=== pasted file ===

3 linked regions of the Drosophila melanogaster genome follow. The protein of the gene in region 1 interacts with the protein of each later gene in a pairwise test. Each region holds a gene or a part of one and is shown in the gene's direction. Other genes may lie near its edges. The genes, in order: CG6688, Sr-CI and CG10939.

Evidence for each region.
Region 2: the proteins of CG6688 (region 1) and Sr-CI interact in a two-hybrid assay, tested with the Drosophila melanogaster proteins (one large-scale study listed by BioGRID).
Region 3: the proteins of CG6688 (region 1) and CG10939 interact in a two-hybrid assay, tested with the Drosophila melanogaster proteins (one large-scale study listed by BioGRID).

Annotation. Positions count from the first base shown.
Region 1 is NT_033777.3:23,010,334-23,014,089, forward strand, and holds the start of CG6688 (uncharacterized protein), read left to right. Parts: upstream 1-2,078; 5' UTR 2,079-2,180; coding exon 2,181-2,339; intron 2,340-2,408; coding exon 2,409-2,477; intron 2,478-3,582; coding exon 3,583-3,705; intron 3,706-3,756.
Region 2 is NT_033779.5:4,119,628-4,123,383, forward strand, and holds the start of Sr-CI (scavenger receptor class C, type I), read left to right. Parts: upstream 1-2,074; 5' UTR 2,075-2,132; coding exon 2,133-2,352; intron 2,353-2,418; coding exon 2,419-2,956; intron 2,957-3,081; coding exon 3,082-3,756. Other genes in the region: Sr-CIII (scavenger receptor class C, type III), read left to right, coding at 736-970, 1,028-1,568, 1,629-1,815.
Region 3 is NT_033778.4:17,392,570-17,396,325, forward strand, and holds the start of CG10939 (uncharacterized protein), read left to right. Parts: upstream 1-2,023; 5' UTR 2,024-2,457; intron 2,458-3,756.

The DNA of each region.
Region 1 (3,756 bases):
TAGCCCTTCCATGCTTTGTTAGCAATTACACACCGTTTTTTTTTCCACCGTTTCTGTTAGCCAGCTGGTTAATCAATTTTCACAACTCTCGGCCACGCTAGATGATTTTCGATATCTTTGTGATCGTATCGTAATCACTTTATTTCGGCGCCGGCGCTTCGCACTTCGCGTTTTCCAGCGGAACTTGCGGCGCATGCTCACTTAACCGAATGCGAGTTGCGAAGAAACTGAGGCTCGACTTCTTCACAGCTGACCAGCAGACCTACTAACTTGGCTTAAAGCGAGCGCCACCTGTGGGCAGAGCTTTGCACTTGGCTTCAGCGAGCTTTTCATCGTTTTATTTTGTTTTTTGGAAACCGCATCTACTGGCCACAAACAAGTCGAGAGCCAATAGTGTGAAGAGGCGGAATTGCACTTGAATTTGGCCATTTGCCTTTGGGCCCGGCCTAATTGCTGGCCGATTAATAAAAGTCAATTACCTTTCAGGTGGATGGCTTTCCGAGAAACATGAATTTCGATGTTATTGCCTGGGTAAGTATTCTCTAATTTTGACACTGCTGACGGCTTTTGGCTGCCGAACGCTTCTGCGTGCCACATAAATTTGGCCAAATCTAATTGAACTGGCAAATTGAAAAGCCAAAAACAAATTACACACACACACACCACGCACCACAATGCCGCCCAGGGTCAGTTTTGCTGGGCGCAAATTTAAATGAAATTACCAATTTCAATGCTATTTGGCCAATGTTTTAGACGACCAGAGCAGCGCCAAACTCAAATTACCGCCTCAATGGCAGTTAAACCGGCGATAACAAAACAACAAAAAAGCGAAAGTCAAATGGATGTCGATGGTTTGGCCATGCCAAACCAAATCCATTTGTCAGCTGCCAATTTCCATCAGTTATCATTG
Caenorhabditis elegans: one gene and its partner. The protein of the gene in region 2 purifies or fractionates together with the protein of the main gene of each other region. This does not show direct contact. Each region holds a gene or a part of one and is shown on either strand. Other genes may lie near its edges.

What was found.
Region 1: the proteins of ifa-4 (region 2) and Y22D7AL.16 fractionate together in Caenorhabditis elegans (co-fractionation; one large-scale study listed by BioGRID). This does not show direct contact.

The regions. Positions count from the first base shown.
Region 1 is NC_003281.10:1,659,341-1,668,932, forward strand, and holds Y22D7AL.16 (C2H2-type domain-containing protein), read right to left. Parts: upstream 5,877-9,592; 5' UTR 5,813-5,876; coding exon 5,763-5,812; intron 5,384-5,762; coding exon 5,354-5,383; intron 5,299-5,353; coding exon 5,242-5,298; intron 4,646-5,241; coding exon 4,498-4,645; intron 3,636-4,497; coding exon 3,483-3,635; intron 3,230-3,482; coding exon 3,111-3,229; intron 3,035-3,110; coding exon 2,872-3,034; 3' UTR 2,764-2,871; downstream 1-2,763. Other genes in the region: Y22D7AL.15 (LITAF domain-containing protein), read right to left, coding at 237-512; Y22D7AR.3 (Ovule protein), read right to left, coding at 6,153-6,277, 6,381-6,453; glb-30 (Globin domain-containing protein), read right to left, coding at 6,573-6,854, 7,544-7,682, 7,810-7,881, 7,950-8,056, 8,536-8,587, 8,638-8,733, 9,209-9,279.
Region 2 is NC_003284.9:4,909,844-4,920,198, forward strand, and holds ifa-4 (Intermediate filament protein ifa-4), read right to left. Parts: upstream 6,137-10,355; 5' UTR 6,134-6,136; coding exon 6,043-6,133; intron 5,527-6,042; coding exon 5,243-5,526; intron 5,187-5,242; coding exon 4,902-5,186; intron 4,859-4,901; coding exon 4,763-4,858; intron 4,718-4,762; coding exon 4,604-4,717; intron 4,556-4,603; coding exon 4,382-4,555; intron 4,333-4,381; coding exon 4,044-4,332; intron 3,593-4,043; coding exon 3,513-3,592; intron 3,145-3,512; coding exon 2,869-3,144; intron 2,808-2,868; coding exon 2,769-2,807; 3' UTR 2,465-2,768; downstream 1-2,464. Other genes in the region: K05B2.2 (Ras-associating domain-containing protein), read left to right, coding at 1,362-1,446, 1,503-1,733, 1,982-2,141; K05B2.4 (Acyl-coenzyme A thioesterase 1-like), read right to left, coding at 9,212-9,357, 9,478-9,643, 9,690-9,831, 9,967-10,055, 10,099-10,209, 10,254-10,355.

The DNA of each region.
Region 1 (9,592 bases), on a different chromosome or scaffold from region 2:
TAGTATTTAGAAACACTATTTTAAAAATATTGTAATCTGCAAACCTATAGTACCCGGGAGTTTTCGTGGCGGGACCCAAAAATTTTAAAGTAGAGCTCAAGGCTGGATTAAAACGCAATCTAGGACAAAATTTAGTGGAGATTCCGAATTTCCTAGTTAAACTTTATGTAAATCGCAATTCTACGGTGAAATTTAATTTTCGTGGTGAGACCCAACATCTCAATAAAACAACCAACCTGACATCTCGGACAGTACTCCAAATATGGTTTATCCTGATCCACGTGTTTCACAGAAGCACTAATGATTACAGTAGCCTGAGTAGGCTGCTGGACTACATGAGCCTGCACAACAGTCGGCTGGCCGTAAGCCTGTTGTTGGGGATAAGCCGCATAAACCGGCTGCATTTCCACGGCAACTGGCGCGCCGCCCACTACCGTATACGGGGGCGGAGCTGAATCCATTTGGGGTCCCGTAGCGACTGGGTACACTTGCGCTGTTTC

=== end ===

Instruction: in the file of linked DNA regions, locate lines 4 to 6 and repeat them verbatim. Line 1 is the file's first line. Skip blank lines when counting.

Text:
Region 3: the proteins of CG6688 (region 1) and CG10939 interact in a two-hybrid assay, tested with the Drosophila melanogaster proteins (one large-scale study listed by BioGRID).

Annotation. Positions count from the first base shown.
Region 1 is NT_033777.3:23,010,334-23,014,089, forward strand, and holds the start of CG6688 (uncharacterized protein), read left to right. Parts: upstream 1-2,078; 5' UTR 2,079-2,180; coding exon 2,181-2,339; intron 2,340-2,408; coding exon 2,409-2,477; intron 2,478-3,582; coding exon 3,583-3,705; intron 3,706-3,756.